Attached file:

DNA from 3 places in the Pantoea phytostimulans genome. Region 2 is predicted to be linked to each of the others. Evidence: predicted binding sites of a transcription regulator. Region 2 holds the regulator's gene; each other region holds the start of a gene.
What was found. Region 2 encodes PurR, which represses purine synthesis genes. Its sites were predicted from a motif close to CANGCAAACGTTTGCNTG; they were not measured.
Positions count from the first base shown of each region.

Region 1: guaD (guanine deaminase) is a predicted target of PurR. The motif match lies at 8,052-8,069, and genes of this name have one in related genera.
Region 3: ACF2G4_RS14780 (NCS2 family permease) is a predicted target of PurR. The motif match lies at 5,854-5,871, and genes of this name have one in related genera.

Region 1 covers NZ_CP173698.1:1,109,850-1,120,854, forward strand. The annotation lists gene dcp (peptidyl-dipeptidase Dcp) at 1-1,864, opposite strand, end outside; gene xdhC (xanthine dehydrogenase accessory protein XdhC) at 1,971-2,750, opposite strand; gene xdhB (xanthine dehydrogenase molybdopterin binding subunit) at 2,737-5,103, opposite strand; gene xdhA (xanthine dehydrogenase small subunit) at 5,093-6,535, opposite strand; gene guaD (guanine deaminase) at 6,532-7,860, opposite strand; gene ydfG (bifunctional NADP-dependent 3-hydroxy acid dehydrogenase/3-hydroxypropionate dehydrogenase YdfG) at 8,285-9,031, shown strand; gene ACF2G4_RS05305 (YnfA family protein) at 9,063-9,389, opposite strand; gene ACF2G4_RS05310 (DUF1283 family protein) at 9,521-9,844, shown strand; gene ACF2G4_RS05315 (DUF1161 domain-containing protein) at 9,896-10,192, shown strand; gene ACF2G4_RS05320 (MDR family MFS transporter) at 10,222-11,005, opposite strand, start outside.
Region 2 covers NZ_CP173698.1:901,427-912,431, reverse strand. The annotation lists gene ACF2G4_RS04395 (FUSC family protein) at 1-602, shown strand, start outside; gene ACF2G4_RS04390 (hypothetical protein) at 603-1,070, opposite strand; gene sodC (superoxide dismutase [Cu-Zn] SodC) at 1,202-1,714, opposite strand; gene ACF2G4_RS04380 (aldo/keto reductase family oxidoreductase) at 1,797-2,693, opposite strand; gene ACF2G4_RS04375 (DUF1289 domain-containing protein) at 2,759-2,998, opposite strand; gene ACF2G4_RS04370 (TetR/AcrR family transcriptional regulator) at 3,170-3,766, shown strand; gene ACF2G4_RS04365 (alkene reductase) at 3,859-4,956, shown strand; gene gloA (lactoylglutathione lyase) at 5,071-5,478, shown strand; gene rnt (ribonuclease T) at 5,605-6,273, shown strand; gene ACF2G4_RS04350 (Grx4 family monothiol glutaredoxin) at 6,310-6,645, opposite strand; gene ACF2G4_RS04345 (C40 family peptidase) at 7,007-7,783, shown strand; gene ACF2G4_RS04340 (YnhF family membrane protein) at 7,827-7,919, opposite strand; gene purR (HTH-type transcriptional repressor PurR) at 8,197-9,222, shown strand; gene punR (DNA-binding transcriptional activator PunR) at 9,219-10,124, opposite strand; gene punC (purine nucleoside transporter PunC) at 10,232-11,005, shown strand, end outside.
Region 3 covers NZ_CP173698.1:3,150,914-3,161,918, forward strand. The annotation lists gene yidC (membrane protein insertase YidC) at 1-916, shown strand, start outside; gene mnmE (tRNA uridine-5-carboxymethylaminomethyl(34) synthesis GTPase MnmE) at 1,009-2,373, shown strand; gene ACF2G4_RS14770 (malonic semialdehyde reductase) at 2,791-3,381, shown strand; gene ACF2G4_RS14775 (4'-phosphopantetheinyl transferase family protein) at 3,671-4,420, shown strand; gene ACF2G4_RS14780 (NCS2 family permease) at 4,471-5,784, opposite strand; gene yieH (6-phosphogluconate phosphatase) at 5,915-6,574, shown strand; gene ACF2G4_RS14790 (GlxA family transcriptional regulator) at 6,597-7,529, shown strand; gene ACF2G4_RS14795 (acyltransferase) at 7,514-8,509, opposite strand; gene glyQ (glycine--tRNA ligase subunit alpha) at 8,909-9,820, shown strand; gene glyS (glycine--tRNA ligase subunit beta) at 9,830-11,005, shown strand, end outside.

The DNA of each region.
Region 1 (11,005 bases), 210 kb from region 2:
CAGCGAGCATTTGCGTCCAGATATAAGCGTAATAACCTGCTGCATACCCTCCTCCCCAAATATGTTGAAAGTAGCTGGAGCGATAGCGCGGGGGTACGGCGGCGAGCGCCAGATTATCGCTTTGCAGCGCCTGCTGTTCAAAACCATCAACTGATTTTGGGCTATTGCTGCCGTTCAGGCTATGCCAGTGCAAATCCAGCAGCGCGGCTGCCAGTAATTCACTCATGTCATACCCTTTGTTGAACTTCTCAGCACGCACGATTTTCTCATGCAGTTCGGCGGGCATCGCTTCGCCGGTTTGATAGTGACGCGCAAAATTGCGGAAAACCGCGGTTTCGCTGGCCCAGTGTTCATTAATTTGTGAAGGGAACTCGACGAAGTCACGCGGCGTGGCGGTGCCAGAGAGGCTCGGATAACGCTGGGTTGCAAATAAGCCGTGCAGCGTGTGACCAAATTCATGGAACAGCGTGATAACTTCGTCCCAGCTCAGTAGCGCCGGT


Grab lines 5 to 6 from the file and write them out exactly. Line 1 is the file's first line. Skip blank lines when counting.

Region 3: ACF2G4_RS14780 (NCS2 family permease) is a predicted target of PurR. The motif match lies at 5,854-5,871, and genes of this name have one in related genera.

Region 1 covers NZ_CP173698.1:1,109,850-1,120,854, forward strand. The annotation lists gene dcp (peptidyl-dipeptidase Dcp) at 1-1,864, opposite strand, end outside; gene xdhC (xanthine dehydrogenase accessory protein XdhC) at 1,971-2,750, opposite strand; gene xdhB (xanthine dehydrogenase molybdopterin binding subunit) at 2,737-5,103, opposite strand; gene xdhA (xanthine dehydrogenase small subunit) at 5,093-6,535, opposite strand; gene guaD (guanine deaminase) at 6,532-7,860, opposite strand; gene ydfG (bifunctional NADP-dependent 3-hydroxy acid dehydrogenase/3-hydroxypropionate dehydrogenase YdfG) at 8,285-9,031, shown strand; gene ACF2G4_RS05305 (YnfA family protein) at 9,063-9,389, opposite strand; gene ACF2G4_RS05310 (DUF1283 family protein) at 9,521-9,844, shown strand; gene ACF2G4_RS05315 (DUF1161 domain-containing protein) at 9,896-10,192, shown strand; gene ACF2G4_RS05320 (MDR family MFS transporter) at 10,222-11,005, opposite strand, start outside.